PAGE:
Is there any better way to kick off an episode of a period drama than with a good old-fashioned tarring (or two, or three)? What “Outlander” fans probably weren’t bargaining for, though, was that the opening scenes with the Regulators would be some of the least bloodthirsty of the night. “Between Two Fires” dug deep into the season’s thematic exploration of identity and bloodlines, once again placing Jamie Fraser (Sam Heughan) in the middle of the Red Coat drama as he strove for the impossible task of keeping his word while also ensuring everyone’s safety.
To be fair, it’s a situation he’s faced before, although until now it’s always been from less of a high horse. Having dealt with Red Coats of all sorts in his time, it’s downright naïve for the Scotsman to believe he can change the system from the inside out, as he was clearly trying to do in the many philosophical scenes with his sword-wielding companion. It took the death of an inmate without a trial, and learning that his godfather (Duncan Lacroix) was the one to lead the tar-tossing, to come to the realization that this American Revolution is happening whether he likes it or not — and right now he’s a traitor to both sides. Considering no-shot Roger (Richard Rankin) is his number-one guy back at Fraser’s Ridge, and Murtagh’s camp is larger than he previously thought, that’s certainly worrisome. But what else did people have to do back then but to fight for their honor and a cause? The worst is surely yet to come.
Speaking of Roger, last week’s underlying exploration of modern masculinity bubbled to the surface as he struggled to find his place in the past. He made his concerns known to Bree (Sophie Skelton) as she proved to be the better shot of the pair, and he finally pleaded his case for returning to the present. For her part, Bree had a hard time accepting the idea of leaving her true family now that she’s finally been reunited with them, and didn’t want to entertain Roger’s very real concerns. Yet, at the same time, she’s secretly grappling with fears of the potential return of her rapist, Bonnet (Ed Speleers). Unbeknownst to the Fraser crew, the pirate confirmed he’s definitely still alive at the episode’s end when he slowly — and graphically — sliced the nose from a guy’s face who questioned his honor at a bar. He’s a father now, you know, and killing the guy outright just wouldn’t be a patronly example.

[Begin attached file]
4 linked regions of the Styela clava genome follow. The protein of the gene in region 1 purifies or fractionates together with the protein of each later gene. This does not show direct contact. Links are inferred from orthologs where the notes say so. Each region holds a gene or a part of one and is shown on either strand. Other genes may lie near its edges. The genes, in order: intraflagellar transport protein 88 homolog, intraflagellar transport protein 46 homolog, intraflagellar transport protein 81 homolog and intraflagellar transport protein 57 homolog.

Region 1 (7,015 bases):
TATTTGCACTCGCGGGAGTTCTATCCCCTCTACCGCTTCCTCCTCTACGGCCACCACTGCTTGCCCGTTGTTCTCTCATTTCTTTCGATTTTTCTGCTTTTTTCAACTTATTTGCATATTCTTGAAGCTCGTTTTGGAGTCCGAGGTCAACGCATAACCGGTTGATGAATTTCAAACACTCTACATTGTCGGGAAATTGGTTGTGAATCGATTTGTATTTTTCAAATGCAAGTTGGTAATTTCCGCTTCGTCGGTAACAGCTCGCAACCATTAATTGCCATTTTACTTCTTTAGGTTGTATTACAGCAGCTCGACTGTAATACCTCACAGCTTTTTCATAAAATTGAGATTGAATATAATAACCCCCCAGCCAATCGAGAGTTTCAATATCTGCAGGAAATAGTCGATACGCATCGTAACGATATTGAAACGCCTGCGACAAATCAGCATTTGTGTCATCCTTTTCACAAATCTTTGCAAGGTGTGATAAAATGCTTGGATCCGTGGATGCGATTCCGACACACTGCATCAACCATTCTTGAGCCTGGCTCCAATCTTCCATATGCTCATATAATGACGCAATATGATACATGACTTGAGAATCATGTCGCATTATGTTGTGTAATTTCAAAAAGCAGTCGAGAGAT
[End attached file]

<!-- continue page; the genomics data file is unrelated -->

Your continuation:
Bonnet’s inevitable return to make a claim to his son is as good a reason as any for Bree and Roger to stuff Jemmy’s pockets full of precious gems and hightail it to the stones, but Roger turning to Claire (Caitriona Balfe) to make his case was another example of how Roger doesn’t truly know his wife — or how to fit in during the 1700s. His powers of research and lack of killer instincts are utterly useless, but his time might be better spent trying to improve his current situation or finding safety for his family rather than griping to his new mother-in-law.
Besides, Claire has other things on her mind, like how to convince people in the past that her new-age medicinal talents are the real deal. As a healer of the era she’s long used to her methods being questioned and finding a way to work within the status quo, something she exemplified this week by writing out recommendations for the settlers from a fake doctor. However, taking her skills to the next level and trying to recreate penicillin and performing secret autopsies make for a different story. For one, it’s dangerous and could undermine all of the work Jamie has been doing if caught. And it certainly puts her new apprentice, Marsali (Lauren Lyle), in a tough spot too.
But Claire is also playing God and potentially rewriting more than a century of history — that has to result in some next-level kind of butterfly effect. It’s interesting to think of the possibilities in those terms, but for now the real question is how will playing mad scientist affect Claire in the near future as she begins performing actual surgeries. Whether they’re successful or not, from an emotional standpoint there’s no going back from a risk like that — you’re either devastated or encouraged to push the experiment further and further. It’s tough to say how much more mental strife she and the rest of the Frasers/Mackenzies can take at this point, but considering this is only the second episode of the season, the answer is potentially a lot more.
“Outlander” airs Sundays at 8 p.m. ET on Starz.